From a technical analysis standpoint (S&P500 index), the long-term bullish trend of 2009, as well as the one of 2016, remains intact with breadth still robust, despite the broad sideways consolidation pattern that has developed since February. In contrast, the MSCI All Country World ex-US shows a bearish trend that has already breached various supports and levels that define the positive trend. At this stage, a further decline of about 5% is expected before any substantial rebound is likely to materialise. Given the potential short-term risks, we prefer to take a prudent stance. Nevertheless, any excessive weakness would be an opportunity that should not be missed.
Investment-grade bonds in the United States and emerging debt present opportunities
The opportunities offered by bond markets vary by geographic region and credit segment. At a time when the economic and credit cycle is already at an advanced stage, and while signs of an economic slowdown are projected to increase, we believe the Fed’s scenario of five key interest-rate hikes by the end of 2019 is overly ambitious. We therefore think that most of the upward adjustment to rates all along the curve is behind us on the US market. That is also the message we are getting from the yield curve, whose slope is currently virtually flat and could invert within a few months. Therefore, while it is still too soon to definitively extend the portfolios’ duration, we are relatively positive in terms of allocation (mainly US Treasuries) and currently prefer short- and medium-term maturities that offer a very good risk/return ratio.
As for US credit, we prefer investment-grade corporate bonds, whose spreads have widened since January, over the high yield sector which is expected to suffer in a more challenging macroeconomic environment with more restrictive financial conditions.
The situation is different in Europe, where the central bank has maintained its decidedly cautious stance. The ECB’s asset purchases have kept yields artificially low, prompting us to shun traditional bonds (sovereign and corporate debtors) which offer virtually no protection against the higher yields we anticipate — especially as this purchase programme will end by December. We are instead looking to alternatives such as the Swedish market and subordinated financial debt which, despite its recent underperformance, has offered attractive returns with solid fundamentals since the numerous recapitalisations post the 2008 global financial crisis.
Lastly, we still like emerging market bonds despite their sharp drop this year, reflecting a combination of the rising dollar, US rates, increased risk aversion and specific crisis situations such as those in Venezuela, Argentina and Turkey. This decline also led to a readjustment of risk premiums, and valuations are particularly attractive, whether in terms of interest rates or currencies, most of which are now undervalued. We expect to increase our exposure to these markets, in local debt or hard currencies, but are waiting for the situation to stabilise, which could happen if the dollar falls further. The fundamentals of these countries are, moreover, considerably stronger than they were a few years ago (external balances, foreign exchange reserves, inflation control, growth momentum, etc.).
In the short term, many factors support the US dollar
Last year the market focused primarily on the dynamics of the expected economic growth differential on both sides of the Atlantic, which had strongly supported the euro against the US dollar. Furthermore, with Emmanuel Macron’s victory in the French presidential election in May, the political risk premium has evaporated and the significant capital flowing into European equities supported the single currency. However, the fundamental and technical factors that drove the EUR/USD from 1.03 to 1.2550 reversed in favour of the dollar in first-half 2018, with 2018 growth expectations for the United States showing improvement in Q1, while expectations for the eurozone deteriorating. This reversal largely explains the downward adjustment of the EUR/USD this year. Much has been written in recent weeks about the political troubles in Europe, in particular with the establishment of a Eurosceptic government in Italy, the ousting of Mr. Rajoy’s Spanish government over corruption accusations, and disagreements within the German coalition on immigration policy. The political risk premium, which had declined sharply in 2017, has returned with a vengeance in 2018 and should, in principle, continue to drive the flight of investment capital from the eurozone and the negative sentiment regarding the single currency.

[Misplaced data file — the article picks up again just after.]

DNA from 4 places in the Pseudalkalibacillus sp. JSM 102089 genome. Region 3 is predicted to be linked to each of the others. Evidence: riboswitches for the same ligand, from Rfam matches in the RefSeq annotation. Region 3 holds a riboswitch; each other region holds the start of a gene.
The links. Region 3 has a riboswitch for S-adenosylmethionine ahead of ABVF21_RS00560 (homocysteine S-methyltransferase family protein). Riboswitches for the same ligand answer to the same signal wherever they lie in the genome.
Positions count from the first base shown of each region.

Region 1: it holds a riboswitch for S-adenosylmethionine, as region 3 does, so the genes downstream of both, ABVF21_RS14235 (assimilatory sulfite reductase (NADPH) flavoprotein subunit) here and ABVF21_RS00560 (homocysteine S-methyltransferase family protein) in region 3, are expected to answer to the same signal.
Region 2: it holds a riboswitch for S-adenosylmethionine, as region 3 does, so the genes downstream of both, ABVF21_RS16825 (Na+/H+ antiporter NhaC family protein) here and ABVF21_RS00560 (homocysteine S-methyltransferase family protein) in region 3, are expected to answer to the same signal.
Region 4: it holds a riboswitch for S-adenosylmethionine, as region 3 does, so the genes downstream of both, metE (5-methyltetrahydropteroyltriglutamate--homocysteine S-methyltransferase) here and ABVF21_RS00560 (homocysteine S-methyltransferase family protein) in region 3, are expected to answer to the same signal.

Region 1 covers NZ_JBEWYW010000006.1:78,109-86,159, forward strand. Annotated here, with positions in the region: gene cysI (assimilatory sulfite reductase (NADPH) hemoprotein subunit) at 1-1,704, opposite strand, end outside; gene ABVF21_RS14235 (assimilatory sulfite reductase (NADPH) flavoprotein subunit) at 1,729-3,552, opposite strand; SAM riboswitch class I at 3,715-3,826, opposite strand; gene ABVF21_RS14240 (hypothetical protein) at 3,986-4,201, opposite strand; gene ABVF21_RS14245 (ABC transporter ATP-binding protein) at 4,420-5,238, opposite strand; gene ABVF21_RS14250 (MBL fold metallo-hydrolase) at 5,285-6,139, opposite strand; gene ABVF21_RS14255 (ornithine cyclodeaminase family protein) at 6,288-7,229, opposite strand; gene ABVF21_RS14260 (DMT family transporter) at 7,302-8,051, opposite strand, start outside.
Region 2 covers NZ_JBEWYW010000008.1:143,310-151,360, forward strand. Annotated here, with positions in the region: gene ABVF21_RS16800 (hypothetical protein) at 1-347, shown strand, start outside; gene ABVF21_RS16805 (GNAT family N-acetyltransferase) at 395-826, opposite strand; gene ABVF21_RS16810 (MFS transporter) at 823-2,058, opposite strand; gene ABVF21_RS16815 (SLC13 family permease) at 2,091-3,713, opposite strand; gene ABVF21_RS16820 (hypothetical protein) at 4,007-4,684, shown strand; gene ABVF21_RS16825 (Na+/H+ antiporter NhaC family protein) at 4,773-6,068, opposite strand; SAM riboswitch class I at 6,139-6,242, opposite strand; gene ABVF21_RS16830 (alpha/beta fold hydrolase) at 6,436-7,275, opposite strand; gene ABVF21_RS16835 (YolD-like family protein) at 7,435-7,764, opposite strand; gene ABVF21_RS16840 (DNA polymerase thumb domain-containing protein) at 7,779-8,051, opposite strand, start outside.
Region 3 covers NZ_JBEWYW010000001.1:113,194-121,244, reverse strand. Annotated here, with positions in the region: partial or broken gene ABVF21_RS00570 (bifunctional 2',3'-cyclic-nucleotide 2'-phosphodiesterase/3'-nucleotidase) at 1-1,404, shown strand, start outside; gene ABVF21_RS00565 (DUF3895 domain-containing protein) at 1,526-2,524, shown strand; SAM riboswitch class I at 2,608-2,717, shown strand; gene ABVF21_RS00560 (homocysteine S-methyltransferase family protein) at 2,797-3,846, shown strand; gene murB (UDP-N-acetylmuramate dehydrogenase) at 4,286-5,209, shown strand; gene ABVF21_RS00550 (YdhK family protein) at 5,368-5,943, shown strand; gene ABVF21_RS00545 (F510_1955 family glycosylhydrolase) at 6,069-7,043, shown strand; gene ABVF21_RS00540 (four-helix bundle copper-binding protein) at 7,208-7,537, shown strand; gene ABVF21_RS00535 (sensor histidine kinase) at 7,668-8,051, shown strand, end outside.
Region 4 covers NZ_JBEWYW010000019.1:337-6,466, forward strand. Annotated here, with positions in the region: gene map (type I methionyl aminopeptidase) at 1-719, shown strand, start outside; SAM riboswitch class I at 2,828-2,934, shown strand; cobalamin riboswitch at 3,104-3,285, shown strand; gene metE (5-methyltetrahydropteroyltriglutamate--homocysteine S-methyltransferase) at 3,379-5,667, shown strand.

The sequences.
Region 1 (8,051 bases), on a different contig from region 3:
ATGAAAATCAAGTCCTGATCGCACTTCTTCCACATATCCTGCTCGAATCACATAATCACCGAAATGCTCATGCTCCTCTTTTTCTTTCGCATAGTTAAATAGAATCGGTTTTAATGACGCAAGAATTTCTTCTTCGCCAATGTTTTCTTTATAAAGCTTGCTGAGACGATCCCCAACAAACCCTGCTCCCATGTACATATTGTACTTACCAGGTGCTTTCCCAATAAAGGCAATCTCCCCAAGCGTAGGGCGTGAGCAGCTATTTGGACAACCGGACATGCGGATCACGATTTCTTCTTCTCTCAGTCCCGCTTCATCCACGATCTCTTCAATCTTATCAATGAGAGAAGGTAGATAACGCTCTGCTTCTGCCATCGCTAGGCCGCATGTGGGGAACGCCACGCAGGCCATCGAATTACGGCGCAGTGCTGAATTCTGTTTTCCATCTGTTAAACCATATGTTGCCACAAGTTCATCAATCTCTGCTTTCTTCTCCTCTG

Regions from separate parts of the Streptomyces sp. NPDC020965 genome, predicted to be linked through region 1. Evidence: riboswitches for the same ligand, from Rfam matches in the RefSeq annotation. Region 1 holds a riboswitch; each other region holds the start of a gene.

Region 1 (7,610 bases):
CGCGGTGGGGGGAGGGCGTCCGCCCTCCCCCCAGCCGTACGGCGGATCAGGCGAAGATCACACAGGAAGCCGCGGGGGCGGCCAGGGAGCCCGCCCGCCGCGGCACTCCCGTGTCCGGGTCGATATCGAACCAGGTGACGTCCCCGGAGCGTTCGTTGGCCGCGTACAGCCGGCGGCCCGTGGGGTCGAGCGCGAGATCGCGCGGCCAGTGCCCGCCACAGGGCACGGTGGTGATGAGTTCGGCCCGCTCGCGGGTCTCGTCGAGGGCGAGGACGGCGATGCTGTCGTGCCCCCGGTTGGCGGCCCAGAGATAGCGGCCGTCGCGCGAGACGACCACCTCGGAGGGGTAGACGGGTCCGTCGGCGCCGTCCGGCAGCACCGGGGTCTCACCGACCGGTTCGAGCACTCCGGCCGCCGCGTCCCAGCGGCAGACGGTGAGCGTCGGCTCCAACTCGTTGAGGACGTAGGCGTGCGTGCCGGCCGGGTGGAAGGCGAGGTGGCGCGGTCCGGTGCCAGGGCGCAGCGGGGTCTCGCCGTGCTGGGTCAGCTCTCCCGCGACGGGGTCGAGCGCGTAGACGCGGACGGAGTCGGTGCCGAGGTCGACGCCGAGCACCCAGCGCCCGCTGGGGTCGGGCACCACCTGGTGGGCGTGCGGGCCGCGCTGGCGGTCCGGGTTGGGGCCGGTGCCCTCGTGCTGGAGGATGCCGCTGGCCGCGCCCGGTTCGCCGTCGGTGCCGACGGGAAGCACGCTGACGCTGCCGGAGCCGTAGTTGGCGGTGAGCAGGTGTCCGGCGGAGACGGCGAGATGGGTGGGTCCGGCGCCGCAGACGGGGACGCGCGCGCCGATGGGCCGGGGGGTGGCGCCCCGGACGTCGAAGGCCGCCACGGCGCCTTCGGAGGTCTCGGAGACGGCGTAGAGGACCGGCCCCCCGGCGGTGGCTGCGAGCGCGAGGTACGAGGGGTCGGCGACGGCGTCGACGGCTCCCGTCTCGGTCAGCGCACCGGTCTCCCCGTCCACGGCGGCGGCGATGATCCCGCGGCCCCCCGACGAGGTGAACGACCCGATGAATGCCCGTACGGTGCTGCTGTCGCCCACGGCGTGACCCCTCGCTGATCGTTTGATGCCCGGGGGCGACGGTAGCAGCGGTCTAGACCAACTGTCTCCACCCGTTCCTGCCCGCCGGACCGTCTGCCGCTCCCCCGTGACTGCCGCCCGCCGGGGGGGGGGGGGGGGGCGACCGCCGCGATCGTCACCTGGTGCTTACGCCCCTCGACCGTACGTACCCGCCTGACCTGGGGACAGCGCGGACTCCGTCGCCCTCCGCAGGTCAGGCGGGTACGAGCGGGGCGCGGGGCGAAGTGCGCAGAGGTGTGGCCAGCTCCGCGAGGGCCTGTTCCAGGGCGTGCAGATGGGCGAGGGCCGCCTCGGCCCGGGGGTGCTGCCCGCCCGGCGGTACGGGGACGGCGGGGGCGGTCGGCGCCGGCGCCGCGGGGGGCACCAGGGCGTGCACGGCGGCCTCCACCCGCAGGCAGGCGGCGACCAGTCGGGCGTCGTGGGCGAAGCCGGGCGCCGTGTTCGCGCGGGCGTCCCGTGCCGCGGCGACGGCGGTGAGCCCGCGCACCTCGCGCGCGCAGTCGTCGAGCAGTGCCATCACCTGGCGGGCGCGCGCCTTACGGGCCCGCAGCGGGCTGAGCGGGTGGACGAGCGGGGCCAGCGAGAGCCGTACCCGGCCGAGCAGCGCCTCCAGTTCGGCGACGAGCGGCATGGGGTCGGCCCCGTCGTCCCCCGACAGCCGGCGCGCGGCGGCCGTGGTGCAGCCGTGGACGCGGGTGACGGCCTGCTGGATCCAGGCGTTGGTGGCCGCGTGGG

As for the interest-rate differential, which was a secondary factor in 2017 and recently reached new peaks (more than 2.5% for the 10-year and 3.2% for the 2-year), investors once again prefer the more attractive return on the dollar. The core inflation differential between the US and the euro-area has more than doubled in the US’s favour since the summer of 2017 and remains above 1%. Our findings indicate that the impact will be felt on the EUR/USD with an approximate six-month lag, which supports a continued decline in the pair.
The positioning of speculators on the euro has also changed significantly in recent months. The market, which had shifted from an extreme short to an extreme long position in the space of a few weeks in 2017, adjusted in Q2 2018 with the unwinding of more than two-thirds of the net long positions taken since May 2017. Technical analysis shows that the long-term structural trend on the EUR/USD — which starts from the peak of 1.60 reached in April 2008 — remains bearish with the failure to continue to move above 1.2550. At 1.16, the EUR/USD is currently trying to find support on the trend line coming from lows of 1.03 but has already largely fallen below the 200-day moving average. We therefore believe that a further decline to 1.1450, or even 1.1190, is likely before we see a more substantial rebound.
Although the slowdown in global economic momentum remains marginal and corporate profits are still robust, the risks and uncertainties are piling up at an alarming rate. Tensions in global trade could, in particular, take a toll on confidence and the real economy. Against this backdrop, the addition of diversifying assets and active risk management remain the cornerstone of portfolio management.
Cédric Ozazman, Marco Bonaviri and Nicolas Besson – REYL Bank